Encouraging Emotional Awareness, Expression of Life Stress in Women With Chronic Urogenital Pain

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An intensive life stress emotional awareness expression interview may improve physical but not psychological symptoms in women with chronic urogenital pain.
An intensive life stress emotional awareness expression interview may improve physical but not psychological symptoms in women with chronic urogenital pain.

An intensive life stress emotional awareness expression interview may improve physical but not psychological symptoms in women with chronic urogenital pain, according to a study published in Pain Medicine.

Researchers developed a 4-phase life stress interview to determine whether women with chronic urogenital pain could derive benefits (somatic and/or psychological) from disclosing stressors and gaining awareness of the links between stress, emotions, and symptoms.

A total of 62 patients (average age, 45) from a multidisciplinary women's urology center were randomly assigned to receive a single 90-minute life stress interview or treatment as usual. Participant were asked to self-report pain severity, pain interference, pelvic floor symptoms, and psychological symptoms (eg, anxiety and depression) at baseline and 6 weeks after the intervention. Demographic characteristics were comparable between groups at baseline, with the exception of higher baseline pain interference and depression in the control group (P =.006 for both).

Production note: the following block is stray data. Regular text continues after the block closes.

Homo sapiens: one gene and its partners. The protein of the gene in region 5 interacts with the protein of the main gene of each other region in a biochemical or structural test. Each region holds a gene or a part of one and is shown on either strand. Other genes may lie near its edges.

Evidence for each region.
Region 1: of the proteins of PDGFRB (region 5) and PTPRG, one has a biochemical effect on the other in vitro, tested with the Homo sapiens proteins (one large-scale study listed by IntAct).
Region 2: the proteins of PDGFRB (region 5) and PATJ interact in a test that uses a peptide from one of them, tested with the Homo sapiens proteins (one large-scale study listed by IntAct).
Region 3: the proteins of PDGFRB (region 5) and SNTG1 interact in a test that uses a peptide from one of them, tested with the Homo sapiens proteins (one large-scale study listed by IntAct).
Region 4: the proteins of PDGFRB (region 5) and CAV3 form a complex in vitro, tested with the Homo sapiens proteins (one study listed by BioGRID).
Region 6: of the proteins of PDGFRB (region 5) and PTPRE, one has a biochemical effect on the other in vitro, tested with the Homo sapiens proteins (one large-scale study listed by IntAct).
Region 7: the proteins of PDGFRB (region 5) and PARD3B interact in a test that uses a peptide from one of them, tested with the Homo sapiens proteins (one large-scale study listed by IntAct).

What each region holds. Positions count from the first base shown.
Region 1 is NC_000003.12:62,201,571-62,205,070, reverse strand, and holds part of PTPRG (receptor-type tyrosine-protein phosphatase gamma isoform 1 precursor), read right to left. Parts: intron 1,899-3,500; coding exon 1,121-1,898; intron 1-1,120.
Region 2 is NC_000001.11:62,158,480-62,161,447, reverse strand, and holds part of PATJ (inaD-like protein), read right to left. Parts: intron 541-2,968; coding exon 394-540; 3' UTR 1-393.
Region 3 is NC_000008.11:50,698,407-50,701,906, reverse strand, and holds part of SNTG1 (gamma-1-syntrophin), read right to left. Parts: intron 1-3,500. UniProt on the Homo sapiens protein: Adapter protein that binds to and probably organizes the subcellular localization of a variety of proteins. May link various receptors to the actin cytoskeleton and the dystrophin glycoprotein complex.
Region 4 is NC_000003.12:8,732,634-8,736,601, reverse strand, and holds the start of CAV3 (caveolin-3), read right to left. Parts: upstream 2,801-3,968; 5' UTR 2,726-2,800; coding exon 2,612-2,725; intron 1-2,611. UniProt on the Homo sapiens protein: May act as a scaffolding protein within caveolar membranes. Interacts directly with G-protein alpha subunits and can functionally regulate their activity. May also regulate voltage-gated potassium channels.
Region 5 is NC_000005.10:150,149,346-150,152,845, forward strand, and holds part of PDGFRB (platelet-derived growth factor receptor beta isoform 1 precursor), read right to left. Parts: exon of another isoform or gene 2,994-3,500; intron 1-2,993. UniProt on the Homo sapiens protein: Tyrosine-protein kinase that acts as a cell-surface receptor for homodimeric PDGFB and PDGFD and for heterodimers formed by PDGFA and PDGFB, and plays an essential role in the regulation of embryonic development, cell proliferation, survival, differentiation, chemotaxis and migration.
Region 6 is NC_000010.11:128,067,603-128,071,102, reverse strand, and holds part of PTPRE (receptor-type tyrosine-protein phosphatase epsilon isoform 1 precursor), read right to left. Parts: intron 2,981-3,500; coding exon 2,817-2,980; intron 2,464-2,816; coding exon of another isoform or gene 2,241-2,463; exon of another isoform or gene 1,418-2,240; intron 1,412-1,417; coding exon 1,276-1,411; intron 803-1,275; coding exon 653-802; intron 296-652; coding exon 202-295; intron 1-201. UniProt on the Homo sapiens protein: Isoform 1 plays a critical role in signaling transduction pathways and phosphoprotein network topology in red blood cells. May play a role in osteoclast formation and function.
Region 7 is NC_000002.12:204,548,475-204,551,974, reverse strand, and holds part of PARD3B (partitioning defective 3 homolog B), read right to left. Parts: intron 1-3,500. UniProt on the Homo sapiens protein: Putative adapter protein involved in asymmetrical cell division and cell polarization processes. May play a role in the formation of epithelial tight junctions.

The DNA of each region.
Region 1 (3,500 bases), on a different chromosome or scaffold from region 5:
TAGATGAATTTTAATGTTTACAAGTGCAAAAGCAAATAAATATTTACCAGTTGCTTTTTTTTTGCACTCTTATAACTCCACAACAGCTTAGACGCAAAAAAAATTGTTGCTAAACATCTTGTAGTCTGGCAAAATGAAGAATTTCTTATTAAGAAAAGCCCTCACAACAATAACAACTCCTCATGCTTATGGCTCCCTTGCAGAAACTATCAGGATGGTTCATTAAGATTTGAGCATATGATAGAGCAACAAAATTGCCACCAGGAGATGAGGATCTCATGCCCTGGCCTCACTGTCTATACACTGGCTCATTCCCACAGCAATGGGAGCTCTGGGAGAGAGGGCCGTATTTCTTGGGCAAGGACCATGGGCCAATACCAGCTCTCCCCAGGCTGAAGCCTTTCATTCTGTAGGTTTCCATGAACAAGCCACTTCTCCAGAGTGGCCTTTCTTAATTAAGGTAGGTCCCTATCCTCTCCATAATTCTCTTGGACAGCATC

During the interview, patients were asked to report significant medical conditions, stressful or traumatic life experiences (eg, neglect or physical and/or sexual abuse), and to share 2 important relational emotions (eg, empowerment, autonomy, connection). The patients then reflected upon what they had learned about themselves through the interview and were given information about the relationship between emotions, emotional suppression, and health.

The interview vs control condition was associated with lower pain severity (P =.038) and reduced pelvic floor symptoms (P =.006 vs P =.93, respectively). At the 6-month follow-up, pain interference (P =.62), anxiety symptoms (P =.30), and depression symptoms (P =.66) were comparable in both groups.

Study limitations include the absence of active control conditions (ie, an emotionally neutral interview).

 “[This study] provide[s] evidence that emotion-focused and experientially-based techniques may also be effective for various chronic pain conditions,” noted the study authors.

Reference

Carty JN, et al. The effects of a life stress emotional awareness and expression interview for women with chronic urogenital pain: A randomized controlled trial [published online October 1, 2018] Pain Medicine. doi:10.1093/pm/pny182

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